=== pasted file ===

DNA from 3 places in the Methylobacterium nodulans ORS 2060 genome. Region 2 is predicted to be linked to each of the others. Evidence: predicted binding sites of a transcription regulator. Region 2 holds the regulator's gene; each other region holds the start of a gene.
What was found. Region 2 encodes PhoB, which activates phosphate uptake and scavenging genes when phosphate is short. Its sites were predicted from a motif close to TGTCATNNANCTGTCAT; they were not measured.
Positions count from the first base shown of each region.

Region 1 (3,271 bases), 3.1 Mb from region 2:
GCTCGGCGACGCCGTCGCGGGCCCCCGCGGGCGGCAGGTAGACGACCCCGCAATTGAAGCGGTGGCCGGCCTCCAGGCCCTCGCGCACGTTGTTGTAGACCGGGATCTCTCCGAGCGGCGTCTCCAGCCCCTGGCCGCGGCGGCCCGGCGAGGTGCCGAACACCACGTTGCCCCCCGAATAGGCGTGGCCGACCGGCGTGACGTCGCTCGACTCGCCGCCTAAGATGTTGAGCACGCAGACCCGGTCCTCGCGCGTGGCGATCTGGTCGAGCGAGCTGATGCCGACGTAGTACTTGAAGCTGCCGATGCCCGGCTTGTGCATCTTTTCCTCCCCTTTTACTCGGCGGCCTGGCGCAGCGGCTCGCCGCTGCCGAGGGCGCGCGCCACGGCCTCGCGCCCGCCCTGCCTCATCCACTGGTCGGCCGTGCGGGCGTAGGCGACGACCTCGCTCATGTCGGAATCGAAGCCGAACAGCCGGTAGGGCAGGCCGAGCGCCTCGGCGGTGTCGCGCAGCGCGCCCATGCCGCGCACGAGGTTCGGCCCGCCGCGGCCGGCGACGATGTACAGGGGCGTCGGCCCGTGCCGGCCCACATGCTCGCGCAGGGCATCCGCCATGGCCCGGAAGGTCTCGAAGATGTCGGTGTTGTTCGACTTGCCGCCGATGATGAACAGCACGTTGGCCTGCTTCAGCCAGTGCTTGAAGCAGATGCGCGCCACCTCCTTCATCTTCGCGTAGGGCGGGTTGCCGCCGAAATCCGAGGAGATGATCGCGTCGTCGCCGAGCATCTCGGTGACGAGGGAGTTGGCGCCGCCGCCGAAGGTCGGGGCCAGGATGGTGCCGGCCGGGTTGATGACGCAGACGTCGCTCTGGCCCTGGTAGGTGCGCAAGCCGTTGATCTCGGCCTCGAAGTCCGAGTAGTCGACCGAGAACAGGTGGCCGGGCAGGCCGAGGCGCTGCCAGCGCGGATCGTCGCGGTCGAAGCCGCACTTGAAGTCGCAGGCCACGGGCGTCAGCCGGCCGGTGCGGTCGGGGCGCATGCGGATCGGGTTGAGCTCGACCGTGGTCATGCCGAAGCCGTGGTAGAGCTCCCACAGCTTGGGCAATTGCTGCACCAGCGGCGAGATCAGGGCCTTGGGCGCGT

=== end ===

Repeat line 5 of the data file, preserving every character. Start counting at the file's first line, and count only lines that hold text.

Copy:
GCTCGGCGACGCCGTCGCGGGCCCCCGCGGGCGGCAGGTAGACGACCCCGCAATTGAAGCGGTGGCCGGCCTCCAGGCCCTCGCGCACGTTGTTGTAGACCGGGATCTCTCCGAGCGGCGTCTCCAGCCCCTGGCCGCGGCGGCCCGGCGAGGTGCCGAACACCACGTTGCCCCCCGAATAGGCGTGGCCGACCGGCGTGACGTCGCTCGACTCGCCGCCTAAGATGTTGAGCACGCAGACCCGGTCCTCGCGCGTGGCGATCTGGTCGAGCGAGCTGATGCCGACGTAGTACTTGAAGCTGCCGATGCCCGGCTTGTGCATCTTTTCCTCCCCTTTTACTCGGCGGCCTGGCGCAGCGGCTCGCCGCTGCCGAGGGCGCGCGCCACGGCCTCGCGCCCGCCCTGCCTCATCCACTGGTCGGCCGTGCGGGCGTAGGCGACGACCTCGCTCATGTCGGAATCGAAGCCGAACAGCCGGTAGGGCAGGCCGAGCGCCTCGGCGGTGTCGCGCAGCGCGCCCATGCCGCGCACGAGGTTCGGCCCGCCGCGGCCGGCGACGATGTACAGGGGCGTCGGCCCGTGCCGGCCCACATGCTCGCGCAGGGCATCCGCCATGGCCCGGAAGGTCTCGAAGATGTCGGTGTTGTTCGACTTGCCGCCGATGATGAACAGCACGTTGGCCTGCTTCAGCCAGTGCTTGAAGCAGATGCGCGCCACCTCCTTCATCTTCGCGTAGGGCGGGTTGCCGCCGAAATCCGAGGAGATGATCGCGTCGTCGCCGAGCATCTCGGTGACGAGGGAGTTGGCGCCGCCGCCGAAGGTCGGGGCCAGGATGGTGCCGGCCGGGTTGATGACGCAGACGTCGCTCTGGCCCTGGTAGGTGCGCAAGCCGTTGATCTCGGCCTCGAAGTCCGAGTAGTCGACCGAGAACAGGTGGCCGGGCAGGCCGAGGCGCTGCCAGCGCGGATCGTCGCGGTCGAAGCCGCACTTGAAGTCGCAGGCCACGGGCGTCAGCCGGCCGGTGCGGTCGGGGCGCATGCGGATCGGGTTGAGCTCGACCGTGGTCATGCCGAAGCCGTGGTAGAGCTCCCACAGCTTGGGCAATTGCTGCACCAGCGGCGAGATCAGGGCCTTGGGCGCGT